Rush River Lutheran Church was founded in 1855; just seven years after Wisconsin became a state, and was the first organized church in this vast area of northwestern Wisconsin. Before 1850, the area was inhabited primarily by the Chippewa and Sioux Indians, who enjoyed the fertile hunting grounds and scenic beauty of its forests, rivers and prairies. There were very small settlements along the Rush River at this time both at New Centerville and Martell (then a small collection of trappers’ huts called Rising Sun).
In 1854 Rev. Nils Brandt came to the Rush River where he conducted services, administered baptisms and presided over communion. The next year Rev. Brandt was here again and on July 11th, 1855 those in attendance at the service voted to proceed with plans to organize into the Norwegian Evangelical Lutheran Church at Rush River. The following quote from a lengthier “Church History” celebrating our 150th anniversary tells of the site chosen for the church: “There was a wide view to the north and to the west. Northward lay the road to the little store and post office of Centerville. Half a mile to the east ran Rush River, a rushing torrent. To the east and the south were the big forests of oak and maple, with a few clumps of pine.”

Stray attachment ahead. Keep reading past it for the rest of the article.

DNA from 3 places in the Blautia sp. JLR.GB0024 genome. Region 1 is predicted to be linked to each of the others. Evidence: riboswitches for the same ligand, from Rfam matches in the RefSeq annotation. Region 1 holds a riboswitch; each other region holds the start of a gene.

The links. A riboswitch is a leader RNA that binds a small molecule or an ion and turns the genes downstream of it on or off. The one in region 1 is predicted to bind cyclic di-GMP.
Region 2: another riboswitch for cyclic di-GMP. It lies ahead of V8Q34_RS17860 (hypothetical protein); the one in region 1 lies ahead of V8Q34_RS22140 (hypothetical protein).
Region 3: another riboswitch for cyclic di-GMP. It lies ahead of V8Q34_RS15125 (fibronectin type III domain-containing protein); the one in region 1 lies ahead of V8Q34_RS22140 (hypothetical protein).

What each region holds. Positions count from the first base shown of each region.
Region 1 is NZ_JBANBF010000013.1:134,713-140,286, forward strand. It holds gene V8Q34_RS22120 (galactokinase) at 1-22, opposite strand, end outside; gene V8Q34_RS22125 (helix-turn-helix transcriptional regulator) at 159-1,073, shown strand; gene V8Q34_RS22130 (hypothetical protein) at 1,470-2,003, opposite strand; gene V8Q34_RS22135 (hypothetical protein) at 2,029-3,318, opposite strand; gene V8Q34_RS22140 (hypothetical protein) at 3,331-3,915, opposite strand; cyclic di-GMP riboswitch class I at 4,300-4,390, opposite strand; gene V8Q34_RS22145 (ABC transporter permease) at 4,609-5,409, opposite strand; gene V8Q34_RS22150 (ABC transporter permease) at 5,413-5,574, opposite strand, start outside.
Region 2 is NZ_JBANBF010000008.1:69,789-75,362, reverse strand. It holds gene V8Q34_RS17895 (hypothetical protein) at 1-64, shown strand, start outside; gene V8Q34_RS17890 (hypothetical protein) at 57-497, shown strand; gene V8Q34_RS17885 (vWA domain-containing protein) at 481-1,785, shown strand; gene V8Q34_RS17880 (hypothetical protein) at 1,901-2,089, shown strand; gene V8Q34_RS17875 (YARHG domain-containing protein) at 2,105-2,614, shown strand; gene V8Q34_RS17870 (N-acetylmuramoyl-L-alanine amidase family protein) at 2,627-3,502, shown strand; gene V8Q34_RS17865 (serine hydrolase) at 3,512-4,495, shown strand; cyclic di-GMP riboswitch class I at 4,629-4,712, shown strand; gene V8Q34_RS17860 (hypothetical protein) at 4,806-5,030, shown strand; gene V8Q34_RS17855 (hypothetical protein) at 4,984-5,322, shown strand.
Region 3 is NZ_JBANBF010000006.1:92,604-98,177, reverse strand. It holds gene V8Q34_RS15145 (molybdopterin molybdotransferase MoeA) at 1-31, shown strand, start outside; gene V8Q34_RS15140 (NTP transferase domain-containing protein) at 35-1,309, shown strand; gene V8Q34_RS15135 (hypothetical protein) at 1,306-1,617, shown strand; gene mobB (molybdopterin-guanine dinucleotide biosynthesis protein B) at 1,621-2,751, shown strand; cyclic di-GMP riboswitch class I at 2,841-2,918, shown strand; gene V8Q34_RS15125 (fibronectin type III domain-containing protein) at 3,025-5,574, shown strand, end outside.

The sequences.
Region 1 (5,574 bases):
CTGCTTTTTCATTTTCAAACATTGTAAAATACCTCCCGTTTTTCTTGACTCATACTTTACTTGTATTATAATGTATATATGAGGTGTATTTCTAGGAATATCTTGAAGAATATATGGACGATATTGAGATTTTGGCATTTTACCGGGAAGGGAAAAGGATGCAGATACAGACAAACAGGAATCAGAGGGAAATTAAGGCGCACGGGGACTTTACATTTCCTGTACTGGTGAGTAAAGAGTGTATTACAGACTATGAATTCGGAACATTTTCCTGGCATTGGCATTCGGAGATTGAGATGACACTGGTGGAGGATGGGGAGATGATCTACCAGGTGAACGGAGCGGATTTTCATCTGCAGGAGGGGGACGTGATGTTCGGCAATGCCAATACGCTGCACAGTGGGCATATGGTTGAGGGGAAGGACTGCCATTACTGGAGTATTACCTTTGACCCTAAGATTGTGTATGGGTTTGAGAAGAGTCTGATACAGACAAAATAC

Rush River Lutheran Church and its pastors over the next few decades helped to foster the formation of numerous churches in the area from Stillwater, Minnesota and Hudson, Wisconsin eastward to Little Elk Lutheran Church located five miles east of Menomonie.
New church buildings were built at Rush River over the years to meet the needs of a growing congregation. The cornerstone of our present church building reads 1897 and was built to replace a building that was struck by lightning and burned to the ground.
Additions to our present facility were completed in 1920 (basement), 1939 (electricity), 1953 (oil furnaces, plumbing and restrooms), 1960 (education addition), 1991 (new front entrance and elevator), 1994 (kitchen remodel and additional restroom) and 2001 (new addition to the south adding offices, meeting rooms and education rooms).
Our facility today is a modern, aesthetically pleasing and functional building, and the main worship area remains a beautiful and spacious testament to its original builders.